Model-based signal processing and elastic wave propagation for deterministic deduction and statistical inference in exploration seismology
IPGP - Campus Jussieu
Soutenances de thèses
Mirko VAN DER BAAN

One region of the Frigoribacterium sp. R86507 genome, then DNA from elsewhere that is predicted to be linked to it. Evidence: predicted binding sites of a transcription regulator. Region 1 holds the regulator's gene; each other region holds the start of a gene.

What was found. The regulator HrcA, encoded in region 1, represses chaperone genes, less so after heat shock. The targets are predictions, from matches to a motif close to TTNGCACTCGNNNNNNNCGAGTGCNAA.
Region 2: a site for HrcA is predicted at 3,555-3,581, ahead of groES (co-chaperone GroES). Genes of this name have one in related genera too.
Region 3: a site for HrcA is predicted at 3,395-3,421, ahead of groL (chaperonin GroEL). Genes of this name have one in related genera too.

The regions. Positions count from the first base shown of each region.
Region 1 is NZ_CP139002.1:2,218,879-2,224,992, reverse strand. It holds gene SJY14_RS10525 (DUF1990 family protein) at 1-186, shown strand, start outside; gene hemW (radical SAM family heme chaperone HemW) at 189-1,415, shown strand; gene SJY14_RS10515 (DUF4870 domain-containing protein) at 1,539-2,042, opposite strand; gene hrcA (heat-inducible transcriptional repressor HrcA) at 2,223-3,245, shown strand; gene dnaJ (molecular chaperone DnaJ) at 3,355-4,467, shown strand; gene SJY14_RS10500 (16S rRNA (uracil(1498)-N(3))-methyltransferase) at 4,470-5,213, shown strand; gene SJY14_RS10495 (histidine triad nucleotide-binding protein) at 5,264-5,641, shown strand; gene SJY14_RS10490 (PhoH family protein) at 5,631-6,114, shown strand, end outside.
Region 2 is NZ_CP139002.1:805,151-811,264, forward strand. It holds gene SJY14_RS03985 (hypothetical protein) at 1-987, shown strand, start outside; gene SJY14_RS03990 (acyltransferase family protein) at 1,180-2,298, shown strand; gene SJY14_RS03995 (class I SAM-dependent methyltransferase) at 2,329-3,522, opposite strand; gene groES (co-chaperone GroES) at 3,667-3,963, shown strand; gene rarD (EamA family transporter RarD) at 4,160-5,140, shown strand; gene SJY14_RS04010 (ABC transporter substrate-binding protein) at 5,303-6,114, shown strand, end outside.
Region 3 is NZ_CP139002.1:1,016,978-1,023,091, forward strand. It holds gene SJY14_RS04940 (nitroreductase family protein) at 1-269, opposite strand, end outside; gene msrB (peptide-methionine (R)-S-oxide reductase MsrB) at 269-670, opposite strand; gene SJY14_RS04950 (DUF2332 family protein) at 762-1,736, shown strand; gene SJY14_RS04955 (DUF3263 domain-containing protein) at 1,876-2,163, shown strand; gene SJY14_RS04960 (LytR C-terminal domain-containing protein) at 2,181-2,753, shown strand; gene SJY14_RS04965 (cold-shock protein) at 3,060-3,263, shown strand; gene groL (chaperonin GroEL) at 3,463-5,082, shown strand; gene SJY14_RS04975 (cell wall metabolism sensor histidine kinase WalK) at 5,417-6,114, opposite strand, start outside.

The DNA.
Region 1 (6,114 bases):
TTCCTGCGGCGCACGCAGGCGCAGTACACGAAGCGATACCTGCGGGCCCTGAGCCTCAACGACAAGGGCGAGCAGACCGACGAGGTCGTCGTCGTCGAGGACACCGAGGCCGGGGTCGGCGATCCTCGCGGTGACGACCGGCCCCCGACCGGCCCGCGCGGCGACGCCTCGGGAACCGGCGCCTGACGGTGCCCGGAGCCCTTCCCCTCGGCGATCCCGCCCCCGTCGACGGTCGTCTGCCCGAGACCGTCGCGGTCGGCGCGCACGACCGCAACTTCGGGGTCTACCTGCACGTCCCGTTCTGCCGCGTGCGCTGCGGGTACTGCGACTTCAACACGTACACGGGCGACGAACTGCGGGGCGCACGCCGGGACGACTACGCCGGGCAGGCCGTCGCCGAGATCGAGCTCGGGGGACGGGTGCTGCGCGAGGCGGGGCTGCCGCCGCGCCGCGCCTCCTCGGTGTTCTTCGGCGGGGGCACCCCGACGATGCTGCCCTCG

VANDERBAAN devant le jury composé de : Michel CAMPILLO .............. Examinateur Chris CHAPMAN ................ Rapporteur J-Michael KENDALL ............ Rapporteur RJean Paul MONTAGNER ......... Examinateur Nikolai SHAPIRO .............. Rapporteur Satish SINGH ................. Directeur de thèse Abstract: An important aspect of seismology is the study of elastic wave propagation in the Earth. Exploration seismology employs these elastic waves to detect the Earth's inner resources in a mostly non-destructive way. Successful exploration demands for the application of a large variety of methods based predominantly on deterministic deduction and statistical inference. Deterministic deduction uses the classical laws of physics to derive particular conclusions. Statistical inference applies the laws of probability to reach the most likely solution given quantitative data. Deterministic deduction and statistical inference are thus complimentary cornerstones of exploration seismology and vital in any interpretation. Successful interpretation requires however first of all that the recorded seismic data are of sufficiently high quality and resolution. Signal processing is therefore another cornerstone of exploration seismology. It ensures that signal can be separated from noise. This is most commonly achieved by assuming a specific mathematical model for the signal, and by transforming the data to a suitable domain. Applications used range from wavelet estimation and deconvolution via PP/PS-wave separation to extraction of reflected signals. Statistical inference and deterministic deduction become feasible once the data are of sufficiently high quality. Yet the power of deduction varies greatly with the capacity and ingenuity of the person attempting the interpretation. The physical laws of elastic wave propagation can reveal the Earth's resources if properly applied, yet often lead to overly complex mathematics if implemented in their most general forms. The key to successful interpretation often lies in simplifying the picture such that the basic elements appear without sacrificing vital detail. The Earth's properties can be studied by analysing the phenomena of multiple-wave scattering and anisotropic wave motion. Described applications range from inferences on intrinsic versus apparent attenuation in the Earth, optimal source frequencies in subbasalt imaging, anisotropy-parameter estimation, common-conversion-point sorting, amplitude analysis and traveltime computations.